When Jaccob Slavin played more than 21 minutes in the Carolina Hurricanes’ Game 1 win over the Nashville Predators a week ago, it certainly seemed like the nagging “lower body” injury that had made their best defenseman a day-to-day concern would not be an issue going forward.
It’s been the opposite. Slavin did not play in Game 4 on Sunday, the third straight game he’s missed, and with all the penalties the Hurricanes had to kill in games 2 and 3 and Game 3 going to double overtime before the Hurricanes lost — the second-longest game in Hurricanes history — circumstances have not exactly been conducive to papering over the absence of the minute-munching defenseman.
“Obviously it becomes more of a factor when we’re missing Jaccob Slavin, that’s a big deal,” Hurricanes coach Rod Brind’Amour said before the game Sunday. “At times, that matchup there, obviously we don’t have anybody to replace that. That can be an issue, certainly, but I thought our guys have hung in there.”
Brind’Amour has said nothing happened in Game 1 to prolong Slavin’s absence and said again Sunday he still hoped the Hurricanes would get Slavin back sooner rather than later, but he thought that before the previous two games as well.
“That’s why I was saying he was day-to-day,” Brind’Amour said. “Because I was hoping any day he’d say ‘Yeah, I have that feeling.’ It just hasn’t happened. …
“We’re pretty clear on it. We know what’s going on. He’s just got to feel good. He’s got to feel like he can play. He just doesn’t feel like that yet. We always say a player’s got to feel good about his game before he can get in there otherwise he’s just not going to be effective.”
Maxime Lajoie, who played 16 solid minutes in his Hurricanes and NHL playoff debut, remained in the lineup as Slavin’s replacement.
After stopping 103 of 110 shots in the first three games of the series, the Hurricanes went back to rookie goalie Alex Nedejkovic for the start in Game 4. There’s no question Nedeljkovic has earned the right to stay in net, but the way the Hurricanes have rotated goalies this season, it’s the first time Nedelkjovic has started four consecutive games in his NHL career. He played three straight from April 20-24 against Tampa Bay and Florida, winning twice and losing the third in overtime despite stopping 32 of 36 shots.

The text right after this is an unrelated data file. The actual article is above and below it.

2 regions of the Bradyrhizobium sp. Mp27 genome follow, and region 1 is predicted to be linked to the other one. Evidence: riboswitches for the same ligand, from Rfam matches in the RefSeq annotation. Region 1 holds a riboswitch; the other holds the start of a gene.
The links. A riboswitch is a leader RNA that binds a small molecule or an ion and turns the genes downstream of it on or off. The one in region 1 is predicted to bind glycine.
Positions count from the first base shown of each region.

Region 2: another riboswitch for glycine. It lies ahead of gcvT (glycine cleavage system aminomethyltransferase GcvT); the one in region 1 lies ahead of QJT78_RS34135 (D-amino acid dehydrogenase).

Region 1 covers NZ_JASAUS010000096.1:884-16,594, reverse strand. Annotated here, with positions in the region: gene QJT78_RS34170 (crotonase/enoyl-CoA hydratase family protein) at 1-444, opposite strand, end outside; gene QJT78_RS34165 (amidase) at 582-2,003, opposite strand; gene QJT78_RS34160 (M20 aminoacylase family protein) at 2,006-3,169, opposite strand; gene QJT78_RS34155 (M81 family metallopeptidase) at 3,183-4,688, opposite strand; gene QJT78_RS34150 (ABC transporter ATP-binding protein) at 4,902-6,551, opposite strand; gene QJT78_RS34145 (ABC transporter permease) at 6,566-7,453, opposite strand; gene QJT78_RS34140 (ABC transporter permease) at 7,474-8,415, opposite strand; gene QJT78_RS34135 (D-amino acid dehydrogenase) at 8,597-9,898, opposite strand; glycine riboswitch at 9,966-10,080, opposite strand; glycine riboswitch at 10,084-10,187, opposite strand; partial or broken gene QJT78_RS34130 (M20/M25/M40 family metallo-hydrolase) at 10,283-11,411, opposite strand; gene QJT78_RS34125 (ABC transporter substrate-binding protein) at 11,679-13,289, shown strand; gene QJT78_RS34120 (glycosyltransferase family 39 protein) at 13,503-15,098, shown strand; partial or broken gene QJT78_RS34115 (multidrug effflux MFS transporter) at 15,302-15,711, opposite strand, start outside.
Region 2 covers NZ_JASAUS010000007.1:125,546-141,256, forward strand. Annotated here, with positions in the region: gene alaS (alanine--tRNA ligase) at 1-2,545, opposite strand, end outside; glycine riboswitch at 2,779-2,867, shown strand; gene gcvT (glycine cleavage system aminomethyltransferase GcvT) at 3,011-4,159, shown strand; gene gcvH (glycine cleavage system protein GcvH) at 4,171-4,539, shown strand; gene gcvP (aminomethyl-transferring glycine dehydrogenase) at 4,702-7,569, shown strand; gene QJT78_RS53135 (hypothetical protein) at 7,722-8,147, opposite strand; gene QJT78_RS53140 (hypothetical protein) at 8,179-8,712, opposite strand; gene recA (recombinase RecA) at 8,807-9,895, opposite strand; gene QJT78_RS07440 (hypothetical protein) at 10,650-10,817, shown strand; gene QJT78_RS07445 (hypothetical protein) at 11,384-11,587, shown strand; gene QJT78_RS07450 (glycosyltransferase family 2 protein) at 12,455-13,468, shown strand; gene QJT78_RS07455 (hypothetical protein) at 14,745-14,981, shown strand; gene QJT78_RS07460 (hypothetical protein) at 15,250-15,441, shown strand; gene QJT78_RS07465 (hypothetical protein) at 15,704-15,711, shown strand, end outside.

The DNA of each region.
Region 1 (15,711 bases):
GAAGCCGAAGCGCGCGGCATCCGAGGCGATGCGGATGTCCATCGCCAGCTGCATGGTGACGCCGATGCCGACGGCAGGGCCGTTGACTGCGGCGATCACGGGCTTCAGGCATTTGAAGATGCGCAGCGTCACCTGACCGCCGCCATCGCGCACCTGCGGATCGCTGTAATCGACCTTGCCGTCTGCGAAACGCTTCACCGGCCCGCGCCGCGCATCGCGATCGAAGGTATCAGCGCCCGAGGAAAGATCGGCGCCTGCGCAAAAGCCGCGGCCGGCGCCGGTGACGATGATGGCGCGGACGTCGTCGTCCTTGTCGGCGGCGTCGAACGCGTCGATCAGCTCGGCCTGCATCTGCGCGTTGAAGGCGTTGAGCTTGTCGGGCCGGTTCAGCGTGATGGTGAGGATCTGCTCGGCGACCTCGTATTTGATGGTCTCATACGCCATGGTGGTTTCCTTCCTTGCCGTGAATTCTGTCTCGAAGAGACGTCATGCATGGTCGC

Brind’Amour said Saturday the Hurricanes would take a long look at how Nedeljkovic fared, mentally and physically, after Friday’s marathon loss, and wouldn’t hesitate to go to Petr Mrazek if he thought it was the right move.
“That’s kind of how we’ve looked at it all year and why we’ve always kind of rotated or didn’t overwork a guy,” Brind’Amour said earlier this week. “I would hope that because we did that all year it gives us a little bit more flexibility or freedom. If we’d have the opportunity to roll a guy, we could, because he didn’t get overworked during the regular season. But we always take it one game at a time.”
While Jordan Staal was fined $5,000 by the NHL on Saturday for his slew foot on Luke Kunin, Brind’Amour was not fined by the NHL for his comments about the officiating after Friday’s loss, Hurricanes general manager Don Waddell confirmed.
Under normal circumstances, nothing Brind’Amour said would normally incur a fine — there’s some latitude to complain about officiating decisions as long as the integrity of the officiating isn’t questioned — but he was under double-secret-probation after his $25,000 fine last August. That discipline — which the NHL imposed within three hours of Brind’Amour calling the league’s goal-review process “a joke,” carried with it the threat of another $25,000 “in the event of similar inappropriate behavior.”